Friday, April 8, 2011

James Caan and Everyday Racism on The View


James Caan and Keeanu Reeve were on The View this morning to promote their new film Henry's crime. The following is a transcript of a part of their conversation.
Elisabeth: Keenau not only did you star in the film you produced it. How did you get James Caan involved?
Keeanu: It was a gift from above
James Caan: It was an old Indian trick, he fell to his knees and begged and it worked.
What Caan had to say was absolutely disgusting, but what disturbed me more than what he said, was the reaction to it - everyone, and that includes the audience, and the ladies of The View laughed.  Not a single person saw how coming from a White man with more privilege that you can shake a stick at was being racist.

There were two Black women (Sherri and Whoopi) sitting on that stage, and they let his comment pass as if it was nothing. You can bet that if Caan had aimed his racism at Black people, those two would have had something to say.  Just because a White person is not directing their racism at the group that you belong to, does not mean that the action is not extremely harmful.  Silence in this case is an act that supports White supremacy, and therefore enables the oppression of ALL POC.  Considering Whoopi's tendency to support White supremacy, the only that would have amused her more is if Caan had painted his face with warrior marks. Shame on the both of them.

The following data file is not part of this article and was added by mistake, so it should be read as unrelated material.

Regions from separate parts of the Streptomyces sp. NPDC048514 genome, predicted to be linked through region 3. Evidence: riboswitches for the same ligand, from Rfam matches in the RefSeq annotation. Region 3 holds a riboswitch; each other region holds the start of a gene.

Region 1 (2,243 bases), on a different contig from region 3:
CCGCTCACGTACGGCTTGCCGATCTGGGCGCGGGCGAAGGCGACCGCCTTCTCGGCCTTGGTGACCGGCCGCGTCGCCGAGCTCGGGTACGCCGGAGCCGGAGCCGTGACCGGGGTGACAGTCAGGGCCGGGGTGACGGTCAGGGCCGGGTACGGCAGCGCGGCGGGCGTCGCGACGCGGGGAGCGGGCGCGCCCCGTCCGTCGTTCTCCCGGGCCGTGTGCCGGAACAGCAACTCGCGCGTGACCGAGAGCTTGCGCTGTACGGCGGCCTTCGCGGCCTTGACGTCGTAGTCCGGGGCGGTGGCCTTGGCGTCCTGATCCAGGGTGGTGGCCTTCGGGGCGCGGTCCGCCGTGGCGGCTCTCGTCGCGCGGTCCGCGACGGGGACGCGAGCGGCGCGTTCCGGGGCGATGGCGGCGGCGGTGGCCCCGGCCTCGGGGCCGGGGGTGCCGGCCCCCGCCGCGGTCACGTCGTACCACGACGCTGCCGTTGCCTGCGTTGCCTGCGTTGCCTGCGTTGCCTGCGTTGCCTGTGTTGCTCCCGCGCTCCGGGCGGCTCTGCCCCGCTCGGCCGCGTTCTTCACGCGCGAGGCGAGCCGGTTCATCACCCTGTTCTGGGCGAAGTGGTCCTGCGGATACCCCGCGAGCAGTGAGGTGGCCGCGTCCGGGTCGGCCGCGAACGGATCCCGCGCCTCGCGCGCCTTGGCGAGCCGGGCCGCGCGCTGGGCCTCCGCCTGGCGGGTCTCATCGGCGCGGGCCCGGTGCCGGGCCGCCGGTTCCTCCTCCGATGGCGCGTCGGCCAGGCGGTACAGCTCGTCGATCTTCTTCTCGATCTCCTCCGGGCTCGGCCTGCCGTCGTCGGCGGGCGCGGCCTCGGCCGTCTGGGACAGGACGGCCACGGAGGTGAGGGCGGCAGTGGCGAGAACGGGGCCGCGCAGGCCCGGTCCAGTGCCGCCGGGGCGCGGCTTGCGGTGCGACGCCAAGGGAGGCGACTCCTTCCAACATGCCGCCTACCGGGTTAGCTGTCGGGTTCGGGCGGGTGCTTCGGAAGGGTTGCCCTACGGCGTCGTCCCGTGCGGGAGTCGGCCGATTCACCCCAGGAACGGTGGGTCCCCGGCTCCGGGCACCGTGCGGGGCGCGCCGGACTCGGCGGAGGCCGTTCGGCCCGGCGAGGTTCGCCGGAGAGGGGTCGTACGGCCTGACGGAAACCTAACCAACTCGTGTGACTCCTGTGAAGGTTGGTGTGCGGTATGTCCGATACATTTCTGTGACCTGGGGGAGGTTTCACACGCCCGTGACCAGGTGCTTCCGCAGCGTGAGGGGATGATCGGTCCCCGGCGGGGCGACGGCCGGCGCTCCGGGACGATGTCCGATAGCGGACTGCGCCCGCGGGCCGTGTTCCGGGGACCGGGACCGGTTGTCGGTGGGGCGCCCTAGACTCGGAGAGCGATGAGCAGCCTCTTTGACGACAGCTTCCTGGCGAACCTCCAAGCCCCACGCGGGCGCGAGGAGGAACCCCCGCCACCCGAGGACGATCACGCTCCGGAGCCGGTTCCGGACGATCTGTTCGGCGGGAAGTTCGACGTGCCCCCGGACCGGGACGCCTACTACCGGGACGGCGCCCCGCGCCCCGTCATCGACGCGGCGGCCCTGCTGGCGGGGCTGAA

Silence means acceptance, and this fact must be vigorously understood. If he could be so flippant about Native Americans, it means that he has a long way to go to challenge his privilege, and indicates that his racist ideas are not limited to Native American people.  I would not be surprised to learn he has similar negative ideas about each and every single racial group, except of course for Whiteness.  Silence is the most common way in which we support oppression, and comes from a place of selfishness.  No one wants to be the one to cause a scene, and this is because we have been taught conformity from the cradle. 

It is time for people to weigh the cost of their silence.  I don't believe for one moment that no one on the panel and that includes all of the ladies of The View and Keeanu, had a sinking feeling in their gut when Caan uttered those words.  Nothing he said was even close to opaque and yet the feel good moment of the show could not be interrupted to school him on his bigotry.  I know that in certain circles, Caan is a big name in Hollywood, and this just increases the importance of checking him on his privilege.

I would like to open the comment thread to talk about the times we have been silent in the face of oppression and why.  Please don't limit your comments to racial incidents.